Advertising Week 2019: MasterCard’s take on ‘Marketing 5.0′

How the brand's CMO has been building a multi-sensory strategy for the future.

Speaking at Advertising Week in New York, Mastercard’s Raja Rajamannar told an audience that he believes there have been four great marketing eras, before setting the stage for a new, incoming phase.

The CMO explained that “marketing 1.0″ was focused on the product; 2.0 was when advertisers figured out how to tap into consumer emotions to sell those products; 3.0 was when data emerged as a way to influence purchases; and 4.0 has been about using technology to create connections. The fifth era, or 5.0, is what he calls “sense and sensibility,” where marketers begin to take a multi-sensory approach and develop their brands around the pillars of sight, sound, taste and touch.

When Rajamannar joined the brand seven years ago, he didn’t want to fall victim to the “new bride syndrome” (a cultural term in India, his home country, that refers to when a new bride arrives in her new home and her instinct is to change everything).

“‘Priceless’ was a gift my predecessors had given me,” he said, referring to the brand’s long-running brand platform and tagline. Instead of leaving his mark on the organization as its new CMO back in 2012 by changing the long-running concept, he decided to make it more tangible by offering members experiences ranging from dining to travel. It was a simple, subtle evolution that set the brand up for its current marketing strategy, one that would still allow Rajamannar to leave his own legacy.

Two years ago, Rajamannar’s team began to move “Priceless” from being an advertising platform to being something more holistic. Through a multi-sensory approach, MasterCard has tapped into three of the four senses. Because the company wanted to be seen as more than the “card” in “MasterCard,” it recently dropped its name from its logo, relying on its recognizable red and yellow circles to visually represent the brand as having a much broader appeal beyond traditional payments.

The second phase  this time focused on sound  was a little involved and entailed 24 months of research and collaborations with musicologists, musicians and composers. The thinking was that if the brand could have a comprehensive visual architecture that would be applied to every touchpoint, then the same should be done for audio.

Rajamannar says the team looked far and wide for examples of past sonic branding to use as a playbook, but they came up short. There were catchy jingles, of course, and brands like Intel that had created memorable melodies to sign off their commercials, but nothing that had versatility and could be customized. He wanted to create subsets of a melody that could be used within different contexts, environments and even genres.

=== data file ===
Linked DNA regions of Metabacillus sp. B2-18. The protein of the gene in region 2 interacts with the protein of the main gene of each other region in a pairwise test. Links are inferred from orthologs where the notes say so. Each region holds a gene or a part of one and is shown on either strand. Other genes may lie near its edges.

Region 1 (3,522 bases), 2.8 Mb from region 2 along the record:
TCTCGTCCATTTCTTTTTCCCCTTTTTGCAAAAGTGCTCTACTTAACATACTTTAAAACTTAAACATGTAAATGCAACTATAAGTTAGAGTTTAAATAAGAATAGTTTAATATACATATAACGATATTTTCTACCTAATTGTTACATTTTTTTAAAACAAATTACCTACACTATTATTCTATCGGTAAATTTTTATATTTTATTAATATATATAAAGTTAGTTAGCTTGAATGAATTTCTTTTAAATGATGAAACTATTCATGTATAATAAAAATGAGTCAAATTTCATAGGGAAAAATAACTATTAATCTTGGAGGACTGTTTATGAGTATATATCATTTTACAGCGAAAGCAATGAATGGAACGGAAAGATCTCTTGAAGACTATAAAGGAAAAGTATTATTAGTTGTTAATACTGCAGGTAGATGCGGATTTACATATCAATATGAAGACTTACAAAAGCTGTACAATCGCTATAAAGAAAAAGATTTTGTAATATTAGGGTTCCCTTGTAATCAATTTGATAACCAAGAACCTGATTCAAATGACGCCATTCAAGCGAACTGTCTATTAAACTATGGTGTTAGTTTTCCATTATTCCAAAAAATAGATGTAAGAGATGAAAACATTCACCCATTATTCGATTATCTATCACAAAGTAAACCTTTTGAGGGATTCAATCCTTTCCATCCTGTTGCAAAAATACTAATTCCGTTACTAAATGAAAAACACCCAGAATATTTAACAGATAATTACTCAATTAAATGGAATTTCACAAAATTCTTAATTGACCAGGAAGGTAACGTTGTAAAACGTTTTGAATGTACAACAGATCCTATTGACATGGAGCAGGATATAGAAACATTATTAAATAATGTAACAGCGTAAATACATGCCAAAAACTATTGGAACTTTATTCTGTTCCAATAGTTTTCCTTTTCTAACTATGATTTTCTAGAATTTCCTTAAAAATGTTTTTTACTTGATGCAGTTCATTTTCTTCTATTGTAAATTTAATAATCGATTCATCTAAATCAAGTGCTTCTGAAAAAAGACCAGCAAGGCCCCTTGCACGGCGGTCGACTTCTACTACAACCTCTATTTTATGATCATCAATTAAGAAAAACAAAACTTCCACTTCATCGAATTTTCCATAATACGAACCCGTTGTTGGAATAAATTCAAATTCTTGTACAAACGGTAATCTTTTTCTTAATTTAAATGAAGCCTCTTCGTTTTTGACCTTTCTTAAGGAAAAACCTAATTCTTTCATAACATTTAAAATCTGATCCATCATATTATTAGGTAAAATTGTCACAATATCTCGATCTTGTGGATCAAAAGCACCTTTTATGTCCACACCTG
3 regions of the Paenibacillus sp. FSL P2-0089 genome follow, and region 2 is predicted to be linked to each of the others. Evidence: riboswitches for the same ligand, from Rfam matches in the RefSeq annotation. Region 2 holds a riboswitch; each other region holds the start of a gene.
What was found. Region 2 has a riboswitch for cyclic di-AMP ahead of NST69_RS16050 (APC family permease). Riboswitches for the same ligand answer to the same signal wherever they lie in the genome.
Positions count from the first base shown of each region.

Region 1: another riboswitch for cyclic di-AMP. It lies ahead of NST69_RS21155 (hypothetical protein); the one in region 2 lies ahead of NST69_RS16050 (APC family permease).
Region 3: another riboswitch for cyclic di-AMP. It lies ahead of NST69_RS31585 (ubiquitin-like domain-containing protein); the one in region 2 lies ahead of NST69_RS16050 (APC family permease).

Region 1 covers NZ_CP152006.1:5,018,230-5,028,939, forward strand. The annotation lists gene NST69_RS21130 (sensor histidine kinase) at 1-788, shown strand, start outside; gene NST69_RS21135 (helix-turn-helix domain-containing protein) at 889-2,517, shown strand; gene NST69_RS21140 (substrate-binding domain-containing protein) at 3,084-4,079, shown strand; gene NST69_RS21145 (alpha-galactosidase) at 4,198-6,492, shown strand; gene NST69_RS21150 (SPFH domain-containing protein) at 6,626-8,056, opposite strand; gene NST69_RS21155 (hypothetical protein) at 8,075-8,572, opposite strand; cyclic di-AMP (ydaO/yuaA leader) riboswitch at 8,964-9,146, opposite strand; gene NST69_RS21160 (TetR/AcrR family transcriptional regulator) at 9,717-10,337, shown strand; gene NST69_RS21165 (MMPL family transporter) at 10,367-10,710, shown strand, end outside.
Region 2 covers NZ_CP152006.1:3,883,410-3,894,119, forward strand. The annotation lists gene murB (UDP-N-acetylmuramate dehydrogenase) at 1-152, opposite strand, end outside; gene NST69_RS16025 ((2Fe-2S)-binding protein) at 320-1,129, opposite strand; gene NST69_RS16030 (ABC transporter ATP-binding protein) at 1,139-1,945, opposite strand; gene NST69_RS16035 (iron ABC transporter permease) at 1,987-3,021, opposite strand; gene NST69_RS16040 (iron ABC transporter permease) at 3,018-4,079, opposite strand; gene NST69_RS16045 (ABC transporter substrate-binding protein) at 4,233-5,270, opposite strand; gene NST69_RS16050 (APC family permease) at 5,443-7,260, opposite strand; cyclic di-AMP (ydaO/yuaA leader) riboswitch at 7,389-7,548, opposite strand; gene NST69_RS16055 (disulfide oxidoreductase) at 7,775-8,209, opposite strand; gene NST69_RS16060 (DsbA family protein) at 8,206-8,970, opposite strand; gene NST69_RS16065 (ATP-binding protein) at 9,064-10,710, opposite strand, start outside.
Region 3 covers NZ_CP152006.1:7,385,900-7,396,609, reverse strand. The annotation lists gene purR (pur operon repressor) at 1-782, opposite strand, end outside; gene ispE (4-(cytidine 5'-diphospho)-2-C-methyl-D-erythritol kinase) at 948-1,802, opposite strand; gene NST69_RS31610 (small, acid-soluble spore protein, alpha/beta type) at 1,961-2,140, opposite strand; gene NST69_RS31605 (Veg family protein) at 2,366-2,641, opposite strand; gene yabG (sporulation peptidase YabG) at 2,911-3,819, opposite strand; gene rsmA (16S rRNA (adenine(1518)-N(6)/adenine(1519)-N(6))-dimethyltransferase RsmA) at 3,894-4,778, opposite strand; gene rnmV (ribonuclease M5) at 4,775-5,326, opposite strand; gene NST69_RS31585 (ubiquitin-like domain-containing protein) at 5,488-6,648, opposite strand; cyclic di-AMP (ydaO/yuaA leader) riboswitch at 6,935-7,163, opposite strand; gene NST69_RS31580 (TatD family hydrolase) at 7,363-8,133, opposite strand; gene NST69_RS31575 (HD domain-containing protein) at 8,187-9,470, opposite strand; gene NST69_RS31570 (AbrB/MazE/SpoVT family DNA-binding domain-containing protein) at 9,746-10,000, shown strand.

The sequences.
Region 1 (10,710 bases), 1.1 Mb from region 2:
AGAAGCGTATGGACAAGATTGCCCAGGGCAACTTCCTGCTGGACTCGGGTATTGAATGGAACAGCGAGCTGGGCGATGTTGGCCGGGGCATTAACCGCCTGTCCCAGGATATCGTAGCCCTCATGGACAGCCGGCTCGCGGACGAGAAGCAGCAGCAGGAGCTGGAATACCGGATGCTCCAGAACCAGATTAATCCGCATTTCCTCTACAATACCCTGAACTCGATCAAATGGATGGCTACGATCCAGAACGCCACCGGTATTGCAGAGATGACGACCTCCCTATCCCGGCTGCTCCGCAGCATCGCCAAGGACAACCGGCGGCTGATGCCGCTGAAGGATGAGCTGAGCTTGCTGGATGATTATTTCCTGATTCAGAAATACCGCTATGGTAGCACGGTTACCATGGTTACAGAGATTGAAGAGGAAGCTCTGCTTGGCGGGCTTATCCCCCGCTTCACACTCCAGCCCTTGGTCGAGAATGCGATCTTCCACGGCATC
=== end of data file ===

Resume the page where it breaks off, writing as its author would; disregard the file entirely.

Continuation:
So the brand went to work to create a sonic signature that could be a three-second addition at the end of a spot; a 30-second track that could be rendered into different musical styles, from opera to western, and for different geographies and cultures; and, finally, a 1.3-second long “acceptance sound” that could be used at different retail payment terminals. The point-of-sale sounds are personalized down to the type of store they’re in, with Tiffany’s having a slightly different melody than Toys “R” Us, for instance.

Now, as the company steps further into experiential marketing, the brand is embedding “taste experiences” in its DNA.

While not entirely new for the company (MasterCard has been creating epicurean events through its “Priceless Table” program), Rajamannar is showing consumers what “Priceless” actually tastes like by partnering with the New York Times Food Festival this October and creating red and orange macaroons with the help of bakery brand Ladurée. Next, he says the company will invest more in the restaurant extension of its brand. It already has four pop-up restos in New York, which were opened in the last couple months and plans are in the works to replicate those “to the nth degree” in markets around the world, says Rajamannar.

“With the manifestation of technologies, there is a lot of dehumanization that’s going to happen,” he says. “There is a lot of dislocation and displacement of human interactions, even more than what we have witnessed in the last five years. So the next phase is all about bringing that human back. Understanding the sensibilities of human beings and moving your brand into territories that are uncomfortable. Because that’s the only way you can really connect with the consumers in a compelling and impactful way.”